Colorado’s Personhood Initiative Fails—For Now

Colorado’s fetal personhood ballot initiative petition failed to get enough valid signatures, and so the measure will not appear on the ballot, Colorado Secretary of State Scott Gessler announced this morning.

According to the Denver Post, some of the signatures were deemed invalid, so the petition was found to have only 85,800 valid signatures—305 signatures short of the required 86,105. Jennifer Mason, speaking for Personhood Colorado, said that the group has hired an election attorney and is confident the measure will still appear on the ballot. (Ms. Mason is also the Communications Director for Personhood USA, the Colorado-based umbrella group coordinating the state personhood efforts.)

The amendment’s text would make it illegal to intentionally kill “any innocent person”—with “person” defined as “every human being regardless of the method of creation,” and “human being” defined as “a member of the species homo sapien at any stage of development.”

But the proposed text doesn’t define what to my theological ears is the more provocative term: “innocent.” 

Presumably, its use here is meant to do several things: (1) portray the fetus as an agent with moral standing, one in need of protection; (2) allow for the taking of guilty human life (since many social conservatives support the death penalty while also being opposed to abortion); and (3) contrast the innocence of the fetus with the guilt of the father. Indeed, on the last point, the amendment draws this contrast specifically: “No innocent child created through rape or incest shall be killed for the crime of his or her father.” 

But notice, where rape and incest are concerned, it is only the fetus’ innocence that’s stipulated. 

See, if I were talking about the innocent people injured by rape, I would eventually consider the person who was raped. I might even at some point think about her innocence. (Well, I probably wouldn’t put it in those terms. I would think, “[Expletive deleted], that’s horrible and should never ever ever have happened and it was WRONG!” And if that rape or incest led to a pregnancy, I would probably ALSO think, at some point, “[Expletive deleted], that’s horrible and should never ever ever have happened and it was WRONG!”) But basically, at some point, I would suspend by focus only on the possibility that conception resulted from rape or incest, and notice the person who suffered the rape or incest.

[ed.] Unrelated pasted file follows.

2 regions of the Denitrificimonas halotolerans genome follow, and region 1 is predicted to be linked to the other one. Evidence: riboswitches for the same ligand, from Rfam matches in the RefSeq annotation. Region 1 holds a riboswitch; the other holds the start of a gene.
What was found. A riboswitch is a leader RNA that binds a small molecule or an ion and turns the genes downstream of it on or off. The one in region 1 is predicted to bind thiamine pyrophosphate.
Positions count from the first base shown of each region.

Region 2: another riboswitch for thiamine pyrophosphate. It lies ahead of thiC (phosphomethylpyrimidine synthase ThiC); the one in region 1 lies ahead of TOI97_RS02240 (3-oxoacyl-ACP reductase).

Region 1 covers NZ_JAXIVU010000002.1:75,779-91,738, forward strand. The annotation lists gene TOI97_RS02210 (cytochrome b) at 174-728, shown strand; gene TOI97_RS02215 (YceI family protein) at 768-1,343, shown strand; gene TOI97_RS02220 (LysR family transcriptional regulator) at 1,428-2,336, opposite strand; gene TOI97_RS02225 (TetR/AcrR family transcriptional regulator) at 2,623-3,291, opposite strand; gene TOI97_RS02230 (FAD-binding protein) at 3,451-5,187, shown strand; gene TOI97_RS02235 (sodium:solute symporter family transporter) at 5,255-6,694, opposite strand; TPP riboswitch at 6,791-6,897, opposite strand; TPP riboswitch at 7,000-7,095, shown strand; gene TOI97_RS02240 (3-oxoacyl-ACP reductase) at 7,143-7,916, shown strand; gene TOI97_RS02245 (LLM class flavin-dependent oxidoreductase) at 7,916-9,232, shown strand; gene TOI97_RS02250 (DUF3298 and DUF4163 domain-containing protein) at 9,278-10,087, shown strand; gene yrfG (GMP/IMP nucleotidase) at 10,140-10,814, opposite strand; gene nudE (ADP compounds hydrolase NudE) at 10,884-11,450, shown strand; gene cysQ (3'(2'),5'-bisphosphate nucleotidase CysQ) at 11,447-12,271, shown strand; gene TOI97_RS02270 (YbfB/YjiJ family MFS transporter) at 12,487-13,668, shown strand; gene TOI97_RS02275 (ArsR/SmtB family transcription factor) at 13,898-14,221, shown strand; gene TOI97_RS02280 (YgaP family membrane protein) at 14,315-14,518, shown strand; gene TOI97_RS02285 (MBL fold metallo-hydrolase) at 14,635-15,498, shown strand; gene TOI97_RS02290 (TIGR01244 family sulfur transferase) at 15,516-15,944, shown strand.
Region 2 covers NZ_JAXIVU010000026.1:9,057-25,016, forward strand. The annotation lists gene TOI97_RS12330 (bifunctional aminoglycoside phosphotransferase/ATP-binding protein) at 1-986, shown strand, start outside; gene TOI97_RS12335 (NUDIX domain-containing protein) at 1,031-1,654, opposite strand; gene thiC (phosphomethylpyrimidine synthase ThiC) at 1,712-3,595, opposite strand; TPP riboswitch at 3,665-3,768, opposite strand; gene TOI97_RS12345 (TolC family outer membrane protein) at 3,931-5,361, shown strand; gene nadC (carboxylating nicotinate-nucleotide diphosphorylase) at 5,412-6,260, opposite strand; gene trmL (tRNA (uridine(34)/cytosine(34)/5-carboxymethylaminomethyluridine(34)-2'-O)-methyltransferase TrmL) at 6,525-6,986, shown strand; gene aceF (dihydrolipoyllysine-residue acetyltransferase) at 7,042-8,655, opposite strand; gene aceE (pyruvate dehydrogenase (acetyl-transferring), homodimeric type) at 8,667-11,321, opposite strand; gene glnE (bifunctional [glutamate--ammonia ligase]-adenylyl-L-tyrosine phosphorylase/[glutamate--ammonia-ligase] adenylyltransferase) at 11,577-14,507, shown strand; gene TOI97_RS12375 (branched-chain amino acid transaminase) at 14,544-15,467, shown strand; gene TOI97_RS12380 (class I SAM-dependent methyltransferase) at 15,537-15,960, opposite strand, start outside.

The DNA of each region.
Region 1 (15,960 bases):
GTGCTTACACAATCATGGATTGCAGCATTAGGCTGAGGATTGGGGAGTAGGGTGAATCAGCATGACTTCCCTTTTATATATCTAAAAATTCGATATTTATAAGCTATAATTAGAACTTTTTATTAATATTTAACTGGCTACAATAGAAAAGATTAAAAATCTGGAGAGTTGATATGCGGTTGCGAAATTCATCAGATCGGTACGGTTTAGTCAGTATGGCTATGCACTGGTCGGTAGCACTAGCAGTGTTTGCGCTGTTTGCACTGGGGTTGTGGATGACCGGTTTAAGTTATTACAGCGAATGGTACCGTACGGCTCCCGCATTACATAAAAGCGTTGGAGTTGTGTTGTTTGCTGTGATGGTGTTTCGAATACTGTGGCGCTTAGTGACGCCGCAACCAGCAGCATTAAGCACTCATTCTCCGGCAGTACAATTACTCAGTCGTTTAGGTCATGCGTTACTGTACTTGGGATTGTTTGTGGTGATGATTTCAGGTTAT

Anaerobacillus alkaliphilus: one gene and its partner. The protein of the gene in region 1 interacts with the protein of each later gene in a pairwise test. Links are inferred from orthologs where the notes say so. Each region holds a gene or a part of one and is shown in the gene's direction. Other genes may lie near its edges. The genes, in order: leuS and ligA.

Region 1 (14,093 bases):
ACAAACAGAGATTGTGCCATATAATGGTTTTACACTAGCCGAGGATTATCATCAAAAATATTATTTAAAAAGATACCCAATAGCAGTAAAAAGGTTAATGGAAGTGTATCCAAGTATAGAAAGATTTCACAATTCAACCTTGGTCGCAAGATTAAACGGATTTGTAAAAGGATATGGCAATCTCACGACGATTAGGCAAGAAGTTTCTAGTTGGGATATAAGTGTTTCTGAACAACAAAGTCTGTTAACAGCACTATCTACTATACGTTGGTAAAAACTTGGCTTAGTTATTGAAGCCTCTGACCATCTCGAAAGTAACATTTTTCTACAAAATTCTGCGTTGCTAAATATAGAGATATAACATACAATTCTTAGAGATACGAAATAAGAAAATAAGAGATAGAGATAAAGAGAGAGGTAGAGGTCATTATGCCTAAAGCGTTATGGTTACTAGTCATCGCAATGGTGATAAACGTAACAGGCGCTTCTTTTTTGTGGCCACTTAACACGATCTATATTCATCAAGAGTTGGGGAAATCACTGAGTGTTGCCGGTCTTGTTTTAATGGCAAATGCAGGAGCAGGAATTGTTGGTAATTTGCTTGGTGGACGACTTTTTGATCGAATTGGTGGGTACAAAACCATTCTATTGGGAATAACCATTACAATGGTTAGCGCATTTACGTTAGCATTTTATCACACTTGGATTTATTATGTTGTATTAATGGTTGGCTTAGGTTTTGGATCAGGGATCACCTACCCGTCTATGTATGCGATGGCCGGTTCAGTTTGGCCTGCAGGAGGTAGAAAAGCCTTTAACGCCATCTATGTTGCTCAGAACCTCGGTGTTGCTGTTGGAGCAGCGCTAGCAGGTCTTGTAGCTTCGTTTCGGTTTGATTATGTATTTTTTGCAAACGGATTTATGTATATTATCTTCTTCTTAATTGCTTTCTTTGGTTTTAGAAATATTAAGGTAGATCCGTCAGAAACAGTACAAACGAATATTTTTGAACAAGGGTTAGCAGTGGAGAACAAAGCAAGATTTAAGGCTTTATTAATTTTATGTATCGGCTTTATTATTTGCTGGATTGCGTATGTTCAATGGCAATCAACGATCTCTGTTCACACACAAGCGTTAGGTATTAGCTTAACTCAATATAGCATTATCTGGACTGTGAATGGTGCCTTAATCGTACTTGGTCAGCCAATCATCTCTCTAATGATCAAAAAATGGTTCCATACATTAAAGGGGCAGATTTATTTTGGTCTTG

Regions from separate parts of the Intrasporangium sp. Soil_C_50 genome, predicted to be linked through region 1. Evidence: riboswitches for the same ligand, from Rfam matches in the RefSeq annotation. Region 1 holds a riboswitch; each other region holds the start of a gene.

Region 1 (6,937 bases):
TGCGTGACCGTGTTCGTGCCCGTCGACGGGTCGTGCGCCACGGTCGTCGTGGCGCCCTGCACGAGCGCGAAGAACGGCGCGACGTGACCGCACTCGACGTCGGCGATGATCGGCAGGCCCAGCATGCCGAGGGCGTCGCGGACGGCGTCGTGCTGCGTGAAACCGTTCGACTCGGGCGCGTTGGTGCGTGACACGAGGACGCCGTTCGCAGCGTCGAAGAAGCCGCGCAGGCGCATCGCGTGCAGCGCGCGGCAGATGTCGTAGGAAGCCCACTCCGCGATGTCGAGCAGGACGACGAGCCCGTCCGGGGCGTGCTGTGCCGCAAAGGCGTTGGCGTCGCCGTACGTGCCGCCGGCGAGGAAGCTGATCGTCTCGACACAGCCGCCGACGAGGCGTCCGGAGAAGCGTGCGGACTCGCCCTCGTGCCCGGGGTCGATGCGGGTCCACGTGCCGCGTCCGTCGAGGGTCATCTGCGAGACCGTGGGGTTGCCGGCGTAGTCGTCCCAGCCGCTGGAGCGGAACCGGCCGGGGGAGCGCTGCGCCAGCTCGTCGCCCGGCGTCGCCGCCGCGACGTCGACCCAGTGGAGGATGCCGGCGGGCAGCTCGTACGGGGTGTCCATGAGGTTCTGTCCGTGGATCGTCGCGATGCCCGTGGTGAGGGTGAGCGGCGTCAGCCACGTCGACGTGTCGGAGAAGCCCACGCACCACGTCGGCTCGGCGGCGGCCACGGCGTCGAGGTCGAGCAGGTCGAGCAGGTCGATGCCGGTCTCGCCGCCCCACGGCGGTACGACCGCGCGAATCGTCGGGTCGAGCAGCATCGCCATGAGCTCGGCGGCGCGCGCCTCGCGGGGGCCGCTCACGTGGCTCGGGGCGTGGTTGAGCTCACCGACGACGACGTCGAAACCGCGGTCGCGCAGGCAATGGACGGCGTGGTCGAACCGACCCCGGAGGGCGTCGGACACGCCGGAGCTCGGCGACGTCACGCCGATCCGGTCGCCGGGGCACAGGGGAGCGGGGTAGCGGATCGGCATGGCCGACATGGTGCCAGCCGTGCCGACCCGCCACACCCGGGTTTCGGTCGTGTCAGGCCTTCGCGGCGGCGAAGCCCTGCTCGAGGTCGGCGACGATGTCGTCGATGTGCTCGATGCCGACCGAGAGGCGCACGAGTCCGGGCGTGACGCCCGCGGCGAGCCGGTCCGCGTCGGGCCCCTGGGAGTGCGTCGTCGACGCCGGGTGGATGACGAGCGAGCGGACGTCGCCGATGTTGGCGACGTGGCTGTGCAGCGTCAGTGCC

So is that woman “innocent,” on the personhood movement’s terms? (We know that a strict application of the Akin theory of reproduction would say no, but let’s give them the benefit of the doubt and assume that they don’t share his views.) Or, alternately, is she sorta innocent, but not to such a degree that she should be spared having to endure a pregnancy? 

After all, if a pregnancy would actually directly kill her, the text of the initiative seems to make a provision: section 2(c) says “Medical treatment for life-threatening physical conditions intended to preserve life shall not be affected.” But if bearing her rapist’s child would just make her literally lose her sanity, say? Or if her pregnancy will invite further abuse from the male relative already abusing her? Well, then we’re evidently back to weighing the innocence of the fetus with the guilt of the father, with nary a consideration for the woman. 

To be sure, neither rape exceptions nor life-of-the-mother exceptions really make a lot of sense if you truly think that a fertilized embryo is a rights-bearing human being. But a life-of-the-mother exception, without a rape exception, gives a pretty clear picture of where the pregnant woman’s welfare fits into the picture. It’s saying, in essence: “Is being pregnant going to actually directly literally kill her? No? Oh, so it might just completely wreck her life and re-traumatize her in ways I can never really understand since I’m not her? Yeah, that’s fine. I’m okay with that possibility. Make sure she does what I think she should do. Make sure it’s not her decision.”

I doubt most supporters of personhood measures would actually say that. I’d like to think most of them don’t think that. But that just shows how important it is to remember, when the subject of fetal “personhood” comes up, that women are still fighting to be recognized as actual people who should be taken into account. A woman pregnant by rape is an actual person (with a heartbeat! and brain waves!). She is an actual member of the species homo sapien, at an honest-to-goodness stage of biological development. She has a body and a life, about which she gets to make decision. She has circumstances, which she takes into account when she makes those decisions. And I’m betting she understands all those things—body, life, circumstances, the whole deal—better than does the average voter, even a well-meaning voter who doesn’t like to think about pregnancies being terminated. 

So. In light of that, might I suggest that framing this exhaustively in terms of innocent fetuses and guilty fathers is… maybe not as compassionate as I hope we all try to be? 

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